Ajit Pai accidentally supports utility rules and open-access networksEnlarge / FCC Chairman Ajit Pai speaks during the National Association of Broadcasters conference in Las Vegas on April 25, 2017. (credit: Getty Images | Ethan Miller )
Federal Communications Commission Chairman Ajit Pai is a big fan of former President Bill Clinton’s approach to regulating Internet service. Pai has repeatedly said that the FCC should return to Clinton-era regulatory policy, and he claims that tomorrow’s preliminary vote to reverse the classification of ISPs as “Title II” common carriers will achieve that goal.
Pai mentioned Clinton’s regulatory policies five times in the speech in which he outlined his plan to deregulate broadband providers and eliminate the current net neutrality rules.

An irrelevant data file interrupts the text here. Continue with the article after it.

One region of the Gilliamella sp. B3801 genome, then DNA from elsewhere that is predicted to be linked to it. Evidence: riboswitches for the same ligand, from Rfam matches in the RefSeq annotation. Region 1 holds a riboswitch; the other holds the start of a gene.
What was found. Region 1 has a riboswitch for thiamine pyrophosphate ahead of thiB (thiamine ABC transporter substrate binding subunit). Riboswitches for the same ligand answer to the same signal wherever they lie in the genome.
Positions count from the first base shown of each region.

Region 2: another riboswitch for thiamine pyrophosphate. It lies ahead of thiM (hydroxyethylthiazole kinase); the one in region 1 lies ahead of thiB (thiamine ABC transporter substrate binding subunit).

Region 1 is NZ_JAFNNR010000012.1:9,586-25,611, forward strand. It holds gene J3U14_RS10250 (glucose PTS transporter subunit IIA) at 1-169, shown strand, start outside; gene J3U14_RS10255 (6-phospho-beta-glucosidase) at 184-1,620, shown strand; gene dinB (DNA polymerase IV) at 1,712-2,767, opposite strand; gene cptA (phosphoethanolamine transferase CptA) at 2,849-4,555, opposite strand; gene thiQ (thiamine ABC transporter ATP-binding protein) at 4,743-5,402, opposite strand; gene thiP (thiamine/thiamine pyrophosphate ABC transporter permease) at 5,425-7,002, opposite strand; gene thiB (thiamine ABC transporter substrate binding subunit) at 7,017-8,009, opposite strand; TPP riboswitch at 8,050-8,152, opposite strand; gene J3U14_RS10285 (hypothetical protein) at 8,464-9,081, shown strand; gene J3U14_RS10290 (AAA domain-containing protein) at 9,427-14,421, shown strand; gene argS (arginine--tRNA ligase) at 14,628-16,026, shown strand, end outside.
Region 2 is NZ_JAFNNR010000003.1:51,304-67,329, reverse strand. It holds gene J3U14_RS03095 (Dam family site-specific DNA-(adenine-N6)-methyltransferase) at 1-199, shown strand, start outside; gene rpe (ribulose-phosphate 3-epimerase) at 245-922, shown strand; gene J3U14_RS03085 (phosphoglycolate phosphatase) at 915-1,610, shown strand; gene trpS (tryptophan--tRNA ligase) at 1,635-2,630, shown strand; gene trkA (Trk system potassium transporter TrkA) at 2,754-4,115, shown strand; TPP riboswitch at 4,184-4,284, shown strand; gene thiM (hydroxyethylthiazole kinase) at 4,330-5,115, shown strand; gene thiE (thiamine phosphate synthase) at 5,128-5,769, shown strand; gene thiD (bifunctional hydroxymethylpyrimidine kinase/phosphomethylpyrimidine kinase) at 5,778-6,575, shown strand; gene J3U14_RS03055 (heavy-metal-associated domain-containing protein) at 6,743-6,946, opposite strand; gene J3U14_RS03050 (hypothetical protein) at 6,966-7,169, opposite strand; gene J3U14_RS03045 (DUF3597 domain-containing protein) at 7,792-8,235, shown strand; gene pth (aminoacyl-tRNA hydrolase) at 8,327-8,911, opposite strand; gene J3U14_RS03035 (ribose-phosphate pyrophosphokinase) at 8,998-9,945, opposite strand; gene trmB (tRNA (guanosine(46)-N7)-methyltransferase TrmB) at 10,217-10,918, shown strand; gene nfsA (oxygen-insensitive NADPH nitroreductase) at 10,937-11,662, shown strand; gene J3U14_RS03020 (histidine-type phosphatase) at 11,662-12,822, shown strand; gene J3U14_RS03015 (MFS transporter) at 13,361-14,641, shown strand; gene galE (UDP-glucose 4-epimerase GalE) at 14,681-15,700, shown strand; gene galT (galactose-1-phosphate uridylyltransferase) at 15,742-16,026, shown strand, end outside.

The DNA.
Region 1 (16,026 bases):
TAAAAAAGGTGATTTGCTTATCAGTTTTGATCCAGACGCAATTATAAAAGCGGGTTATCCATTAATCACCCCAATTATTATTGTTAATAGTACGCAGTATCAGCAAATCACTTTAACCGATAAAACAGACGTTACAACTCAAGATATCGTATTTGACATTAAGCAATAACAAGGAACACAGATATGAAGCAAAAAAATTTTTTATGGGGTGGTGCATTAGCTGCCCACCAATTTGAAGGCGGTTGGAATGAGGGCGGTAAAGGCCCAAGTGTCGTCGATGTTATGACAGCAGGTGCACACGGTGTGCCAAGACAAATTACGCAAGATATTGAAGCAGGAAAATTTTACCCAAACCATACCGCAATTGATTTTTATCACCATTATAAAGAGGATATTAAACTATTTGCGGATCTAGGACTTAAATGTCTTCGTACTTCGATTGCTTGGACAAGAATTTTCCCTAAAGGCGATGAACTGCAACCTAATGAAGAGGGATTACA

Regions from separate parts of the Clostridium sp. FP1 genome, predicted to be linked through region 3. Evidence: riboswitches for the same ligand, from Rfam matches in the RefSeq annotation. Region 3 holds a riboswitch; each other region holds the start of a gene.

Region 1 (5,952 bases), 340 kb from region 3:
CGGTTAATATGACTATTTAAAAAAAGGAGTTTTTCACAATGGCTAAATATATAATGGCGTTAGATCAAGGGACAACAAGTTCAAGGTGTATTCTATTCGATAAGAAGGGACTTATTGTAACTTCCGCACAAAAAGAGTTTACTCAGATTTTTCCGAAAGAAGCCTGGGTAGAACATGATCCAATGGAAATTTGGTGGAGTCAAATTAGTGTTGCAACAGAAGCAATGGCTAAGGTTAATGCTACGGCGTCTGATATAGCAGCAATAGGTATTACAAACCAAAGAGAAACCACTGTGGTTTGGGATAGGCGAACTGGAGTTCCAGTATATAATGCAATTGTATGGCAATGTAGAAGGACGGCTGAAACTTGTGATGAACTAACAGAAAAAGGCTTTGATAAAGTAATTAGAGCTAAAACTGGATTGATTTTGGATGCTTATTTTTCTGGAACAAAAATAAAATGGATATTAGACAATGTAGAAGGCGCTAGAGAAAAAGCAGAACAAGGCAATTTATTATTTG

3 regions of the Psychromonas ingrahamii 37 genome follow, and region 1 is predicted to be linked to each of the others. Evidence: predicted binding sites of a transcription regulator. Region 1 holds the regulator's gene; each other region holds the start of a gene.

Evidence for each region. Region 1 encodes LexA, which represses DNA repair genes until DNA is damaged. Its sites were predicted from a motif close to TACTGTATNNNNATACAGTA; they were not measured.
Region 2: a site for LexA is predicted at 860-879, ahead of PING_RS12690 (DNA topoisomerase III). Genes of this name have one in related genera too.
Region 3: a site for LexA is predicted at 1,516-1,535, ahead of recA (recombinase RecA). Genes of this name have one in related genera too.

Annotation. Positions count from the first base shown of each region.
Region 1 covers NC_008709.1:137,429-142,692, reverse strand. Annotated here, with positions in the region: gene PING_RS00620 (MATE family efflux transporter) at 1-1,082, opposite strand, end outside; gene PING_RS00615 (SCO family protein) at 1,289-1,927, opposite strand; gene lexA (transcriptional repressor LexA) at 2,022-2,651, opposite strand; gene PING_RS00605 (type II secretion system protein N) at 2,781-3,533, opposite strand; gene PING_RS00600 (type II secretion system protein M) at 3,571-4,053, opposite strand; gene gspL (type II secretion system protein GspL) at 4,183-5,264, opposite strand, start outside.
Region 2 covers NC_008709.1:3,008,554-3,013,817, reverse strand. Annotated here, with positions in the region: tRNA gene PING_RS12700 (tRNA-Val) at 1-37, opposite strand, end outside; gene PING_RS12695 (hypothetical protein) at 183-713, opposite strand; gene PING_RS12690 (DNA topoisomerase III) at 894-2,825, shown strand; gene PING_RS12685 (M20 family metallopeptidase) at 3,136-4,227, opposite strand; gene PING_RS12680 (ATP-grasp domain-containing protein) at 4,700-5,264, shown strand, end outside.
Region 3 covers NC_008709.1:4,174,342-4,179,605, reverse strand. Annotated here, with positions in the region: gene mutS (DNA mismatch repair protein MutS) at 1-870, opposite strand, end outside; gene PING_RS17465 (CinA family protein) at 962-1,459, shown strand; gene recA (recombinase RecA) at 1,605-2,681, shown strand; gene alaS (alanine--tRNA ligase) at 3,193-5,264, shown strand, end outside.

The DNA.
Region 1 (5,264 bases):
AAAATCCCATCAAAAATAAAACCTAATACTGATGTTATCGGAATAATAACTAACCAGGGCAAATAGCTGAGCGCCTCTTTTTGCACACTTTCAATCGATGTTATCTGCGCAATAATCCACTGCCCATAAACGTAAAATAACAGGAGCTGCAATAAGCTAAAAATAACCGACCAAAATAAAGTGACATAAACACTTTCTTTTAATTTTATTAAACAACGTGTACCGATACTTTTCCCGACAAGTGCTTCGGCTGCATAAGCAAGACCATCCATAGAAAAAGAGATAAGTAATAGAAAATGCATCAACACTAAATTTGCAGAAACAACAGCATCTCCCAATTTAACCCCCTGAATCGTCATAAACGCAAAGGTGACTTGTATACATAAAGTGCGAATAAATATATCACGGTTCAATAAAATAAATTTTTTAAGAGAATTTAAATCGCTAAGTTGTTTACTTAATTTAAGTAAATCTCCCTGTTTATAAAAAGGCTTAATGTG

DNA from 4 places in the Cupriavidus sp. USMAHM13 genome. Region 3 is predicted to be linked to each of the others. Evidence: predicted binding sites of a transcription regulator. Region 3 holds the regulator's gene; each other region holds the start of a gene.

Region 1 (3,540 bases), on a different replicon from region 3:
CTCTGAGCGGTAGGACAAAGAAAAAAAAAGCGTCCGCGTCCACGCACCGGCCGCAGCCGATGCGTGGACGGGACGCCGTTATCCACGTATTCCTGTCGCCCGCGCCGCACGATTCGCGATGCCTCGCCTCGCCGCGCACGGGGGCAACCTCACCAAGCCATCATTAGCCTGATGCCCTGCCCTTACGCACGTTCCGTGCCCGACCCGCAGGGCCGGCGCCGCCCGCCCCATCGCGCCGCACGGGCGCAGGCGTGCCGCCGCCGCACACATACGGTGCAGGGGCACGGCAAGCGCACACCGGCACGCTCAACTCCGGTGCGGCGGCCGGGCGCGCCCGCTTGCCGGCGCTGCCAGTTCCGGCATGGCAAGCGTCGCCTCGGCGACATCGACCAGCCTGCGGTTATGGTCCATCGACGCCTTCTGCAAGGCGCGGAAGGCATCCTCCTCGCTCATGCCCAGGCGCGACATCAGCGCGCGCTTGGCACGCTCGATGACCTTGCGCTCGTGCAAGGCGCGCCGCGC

Today’s FCC should “embrace the light-touch approach established by President Clinton and a Republican Congress in [the Telecommunications Act of] 1996,” he said.

The policy set in place under Clinton “enabled the Internet to grow and evolve beyond almost anyone’s expectations,” Pai said.
But returning to 1990s-era Internet regulation would require more of the Title II utility-style regulation that Pai abhors, not less. If we had 1990s and early 2000s regulatory policy, Internet providers would be forced to open their networks to companies that want to resell Internet access, potentially unleashing a wave of competition in a market where today’s consumers often have no choice of high-speed broadband providers.
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